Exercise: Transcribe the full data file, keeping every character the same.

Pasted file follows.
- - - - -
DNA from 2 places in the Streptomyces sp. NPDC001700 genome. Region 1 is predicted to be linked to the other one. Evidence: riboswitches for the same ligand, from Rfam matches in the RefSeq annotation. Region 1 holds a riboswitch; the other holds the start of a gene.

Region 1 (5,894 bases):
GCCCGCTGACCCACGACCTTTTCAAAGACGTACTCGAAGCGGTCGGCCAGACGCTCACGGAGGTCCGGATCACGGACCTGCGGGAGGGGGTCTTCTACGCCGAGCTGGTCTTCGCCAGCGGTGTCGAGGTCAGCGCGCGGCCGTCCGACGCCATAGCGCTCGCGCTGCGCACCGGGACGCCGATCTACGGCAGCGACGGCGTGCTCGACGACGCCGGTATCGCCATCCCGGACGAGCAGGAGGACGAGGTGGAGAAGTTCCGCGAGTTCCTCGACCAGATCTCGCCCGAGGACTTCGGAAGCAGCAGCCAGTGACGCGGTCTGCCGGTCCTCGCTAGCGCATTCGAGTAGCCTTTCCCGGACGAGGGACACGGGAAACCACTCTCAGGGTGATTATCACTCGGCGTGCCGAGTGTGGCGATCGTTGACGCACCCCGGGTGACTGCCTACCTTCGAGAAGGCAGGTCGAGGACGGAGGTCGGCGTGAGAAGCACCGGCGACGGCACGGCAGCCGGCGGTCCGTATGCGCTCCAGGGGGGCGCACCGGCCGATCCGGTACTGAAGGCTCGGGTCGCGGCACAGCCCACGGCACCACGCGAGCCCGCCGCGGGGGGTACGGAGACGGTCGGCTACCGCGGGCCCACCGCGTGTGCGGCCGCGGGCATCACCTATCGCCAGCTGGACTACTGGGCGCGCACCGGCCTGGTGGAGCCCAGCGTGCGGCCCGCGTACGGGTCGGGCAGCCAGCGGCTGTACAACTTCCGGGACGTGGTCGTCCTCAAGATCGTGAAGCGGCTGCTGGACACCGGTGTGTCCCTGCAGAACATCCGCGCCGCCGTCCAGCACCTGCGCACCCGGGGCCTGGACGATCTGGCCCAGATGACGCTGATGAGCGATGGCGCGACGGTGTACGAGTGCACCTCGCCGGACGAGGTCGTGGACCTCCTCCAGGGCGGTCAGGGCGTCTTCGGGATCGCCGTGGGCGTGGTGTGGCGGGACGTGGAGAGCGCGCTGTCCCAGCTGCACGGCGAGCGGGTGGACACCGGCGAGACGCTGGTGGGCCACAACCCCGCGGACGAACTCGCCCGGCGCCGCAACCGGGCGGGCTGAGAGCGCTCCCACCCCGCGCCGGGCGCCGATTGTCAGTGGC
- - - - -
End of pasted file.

DNA from 2 places in the Streptomyces sp. NPDC001700 genome. Region 1 is predicted to be linked to the other one. Evidence: riboswitches for the same ligand, from Rfam matches in the RefSeq annotation. Region 1 holds a riboswitch; the other holds the start of a gene.

Region 1 (5,894 bases):
GCCCGCTGACCCACGACCTTTTCAAAGACGTACTCGAAGCGGTCGGCCAGACGCTCACGGAGGTCCGGATCACGGACCTGCGGGAGGGGGTCTTCTACGCCGAGCTGGTCTTCGCCAGCGGTGTCGAGGTCAGCGCGCGGCCGTCCGACGCCATAGCGCTCGCGCTGCGCACCGGGACGCCGATCTACGGCAGCGACGGCGTGCTCGACGACGCCGGTATCGCCATCCCGGACGAGCAGGAGGACGAGGTGGAGAAGTTCCGCGAGTTCCTCGACCAGATCTCGCCCGAGGACTTCGGAAGCAGCAGCCAGTGACGCGGTCTGCCGGTCCTCGCTAGCGCATTCGAGTAGCCTTTCCCGGACGAGGGACACGGGAAACCACTCTCAGGGTGATTATCACTCGGCGTGCCGAGTGTGGCGATCGTTGACGCACCCCGGGTGACTGCCTACCTTCGAGAAGGCAGGTCGAGGACGGAGGTCGGCGTGAGAAGCACCGGCGACGGCACGGCAGCCGGCGGTCCGTATGCGCTCCAGGGGGGCGCACCGGCCGATCCGGTACTGAAGGCTCGGGTCGCGGCACAGCCCACGGCACCACGCGAGCCCGCCGCGGGGGGTACGGAGACGGTCGGCTACCGCGGGCCCACCGCGTGTGCGGCCGCGGGCATCACCTATCGCCAGCTGGACTACTGGGCGCGCACCGGCCTGGTGGAGCCCAGCGTGCGGCCCGCGTACGGGTCGGGCAGCCAGCGGCTGTACAACTTCCGGGACGTGGTCGTCCTCAAGATCGTGAAGCGGCTGCTGGACACCGGTGTGTCCCTGCAGAACATCCGCGCCGCCGTCCAGCACCTGCGCACCCGGGGCCTGGACGATCTGGCCCAGATGACGCTGATGAGCGATGGCGCGACGGTGTACGAGTGCACCTCGCCGGACGAGGTCGTGGACCTCCTCCAGGGCGGTCAGGGCGTCTTCGGGATCGCCGTGGGCGTGGTGTGGCGGGACGTGGAGAGCGCGCTGTCCCAGCTGCACGGCGAGCGGGTGGACACCGGCGAGACGCTGGTGGGCCACAACCCCGCGGACGAACTCGCCCGGCGCCGCAACCGGGCGGGCTGAGAGCGCTCCCACCCCGCGCCGGGCGCCGATTGTCAGTGGC